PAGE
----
Volkswagen to invest €22.8 billion in electrification and future tech
The German giant lays foundations for a greener future
Volkswagen Group used to fight for the No. 1 place on the world's largest automakers podium. Because Dieselgate slowed down VAG's growth, the company announced new plans to transform its major brand, VW, into a green yet agile behemoth.
Volkswagen says it will be investing about €22.8 billion throughout the world from 2018 to 2022 in developing modular platforms, modernizing its factories and preparing its cars for electro-mobility.
Lots of investments needed if VW wants to get rid of its tarnished Dieselgate image
"The investment package which has now been adopted will give a decisive boost to the largest product and technology offensive in the history of the brand. It is our objective to position Volkswagen sustainably in the lead in the volume segments and to take up a leading position in e-mobility."
Dr. Herbert Diess, CEO Volkswagen brand
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The main focus will be on Germany, which will receive a total of €14 billion in investments. VW will transform its Zwickau plant into a pure e-mobility facility, with an investment volume of about €1 billion, concentrating the production of its future electric vehicles based on the new modular electric drive kit (MEB) here. The goal is to launch the Volkswagen I.D., the first vehicle in the new generation of electric automobiles, in 2020.
The VW ID would replace the current e-Golf by 2020
The MEB platform will allow Volkswagen to offer electric vehicles with operating ranges from 400 to 600 kilometers and fast charging capabilities at the price of a comparable diesel car, according to the company. Also, the MEB will be the key tool for meeting demanding fleet targets first in Europe and China and later in the USA, offering vehicles ranging from the compact A segment to 7-seaters in the B segment, with a focus on electric crossovers like the ID CROZZ.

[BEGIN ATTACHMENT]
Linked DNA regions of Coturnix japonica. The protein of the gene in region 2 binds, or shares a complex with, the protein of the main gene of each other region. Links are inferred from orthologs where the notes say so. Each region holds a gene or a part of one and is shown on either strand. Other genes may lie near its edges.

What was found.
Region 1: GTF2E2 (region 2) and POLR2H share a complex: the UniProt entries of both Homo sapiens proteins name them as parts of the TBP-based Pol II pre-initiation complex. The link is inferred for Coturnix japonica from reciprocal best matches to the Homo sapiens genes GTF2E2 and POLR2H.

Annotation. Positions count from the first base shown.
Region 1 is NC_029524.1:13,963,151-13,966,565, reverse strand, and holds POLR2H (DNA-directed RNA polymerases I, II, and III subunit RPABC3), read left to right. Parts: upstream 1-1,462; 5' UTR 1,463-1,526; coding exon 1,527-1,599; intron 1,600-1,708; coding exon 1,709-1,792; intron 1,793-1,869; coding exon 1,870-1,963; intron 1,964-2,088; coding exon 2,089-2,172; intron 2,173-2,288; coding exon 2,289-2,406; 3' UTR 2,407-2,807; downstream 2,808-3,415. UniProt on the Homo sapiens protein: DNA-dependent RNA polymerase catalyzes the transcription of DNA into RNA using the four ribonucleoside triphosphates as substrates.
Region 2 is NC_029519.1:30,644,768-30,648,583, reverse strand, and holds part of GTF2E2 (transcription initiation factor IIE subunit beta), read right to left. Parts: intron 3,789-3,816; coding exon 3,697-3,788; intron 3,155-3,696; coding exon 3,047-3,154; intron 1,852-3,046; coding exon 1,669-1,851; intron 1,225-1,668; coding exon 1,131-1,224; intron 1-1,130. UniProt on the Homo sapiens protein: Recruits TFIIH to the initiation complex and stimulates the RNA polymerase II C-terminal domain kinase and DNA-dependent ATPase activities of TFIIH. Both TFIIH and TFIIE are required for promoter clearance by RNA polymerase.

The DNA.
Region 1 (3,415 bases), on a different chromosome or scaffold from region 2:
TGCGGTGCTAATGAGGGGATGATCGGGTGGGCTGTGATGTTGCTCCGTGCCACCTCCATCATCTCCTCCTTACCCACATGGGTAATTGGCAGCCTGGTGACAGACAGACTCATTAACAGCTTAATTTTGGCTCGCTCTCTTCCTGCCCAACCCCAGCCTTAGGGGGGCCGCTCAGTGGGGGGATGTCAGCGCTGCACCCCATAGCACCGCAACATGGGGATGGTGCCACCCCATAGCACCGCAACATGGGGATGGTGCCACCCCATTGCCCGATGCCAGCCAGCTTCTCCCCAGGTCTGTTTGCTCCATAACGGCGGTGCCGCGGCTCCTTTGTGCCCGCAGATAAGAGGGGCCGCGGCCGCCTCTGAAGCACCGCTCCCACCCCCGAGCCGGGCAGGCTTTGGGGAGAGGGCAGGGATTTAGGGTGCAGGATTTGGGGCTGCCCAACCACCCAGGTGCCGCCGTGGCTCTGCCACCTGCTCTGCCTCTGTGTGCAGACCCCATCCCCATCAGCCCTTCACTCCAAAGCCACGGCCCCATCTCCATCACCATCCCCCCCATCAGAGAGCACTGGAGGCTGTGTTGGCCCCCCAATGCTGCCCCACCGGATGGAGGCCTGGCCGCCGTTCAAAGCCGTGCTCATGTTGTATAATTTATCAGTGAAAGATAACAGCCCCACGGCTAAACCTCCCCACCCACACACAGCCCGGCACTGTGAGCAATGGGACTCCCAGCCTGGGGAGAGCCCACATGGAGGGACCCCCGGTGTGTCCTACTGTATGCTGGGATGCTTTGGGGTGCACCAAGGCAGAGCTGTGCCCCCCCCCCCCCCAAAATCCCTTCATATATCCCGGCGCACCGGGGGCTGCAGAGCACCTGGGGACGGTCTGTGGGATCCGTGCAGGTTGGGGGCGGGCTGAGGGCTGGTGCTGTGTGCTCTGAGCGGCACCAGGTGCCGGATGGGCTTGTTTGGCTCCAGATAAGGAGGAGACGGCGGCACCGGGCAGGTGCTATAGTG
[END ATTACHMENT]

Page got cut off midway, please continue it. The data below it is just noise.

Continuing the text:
The VW ID CROZZ concept looks like a production-ready car
The new electric Volkswagen vehicles will also feature innovations previously only available on cars in the premium segment. But VW eyes significant volumes right from the start: production will be launched at almost the same time in Europe, China and the USA. In 2020, the production volume of the Volkswagen I.D. EV will be about 100,000 units. At least 1 million Volkswagen electric cars are planned for 2025.
VW will also relocate production of the Volkswagen Golf and Passat from Zwickau to Wolfsburg and Emden, after a €2.9-billion investment in Wolfsburg in order to pool production of the next-generation Golf family at the plant. At Emden, the total investment for consolidating the production of the Passat family at the plant from the end of 2018 will be about €1.1 billion.
Vehicle production plants throughout the world such as those at Pamplona in Spain, Palmela in Portugal and Bratislava in Slovakia are preparing for the production of further MQB vehicles. Ground-breaking, market-oriented SUV projects are planned for plants in Mexico, the USA, South America and Russia.
Volkswagen will also invest more than €750 million in Brunswick, about €1.5 billion in Kassel and more than €800 million in Emden, for auto parts. It's part of its ongoing Transform 2025+ strategy to bring up to 50 new electric cars, based on three EV platforms, until 2025. It's the biggest electrification drive in automotive history.
Volkswagen's electric van, previewed by the ID BUZZ
Of course, Volkswagen is not the only one investing massively in modern production lines. The current worldwide market leader, Renault-Nissan, also has ambitious plans of its own, while Toyota, the current No. 2, announced it would continue to invest massively in the US while cutting costs at home.
The fight for the green, autonomous car of the near future rages on.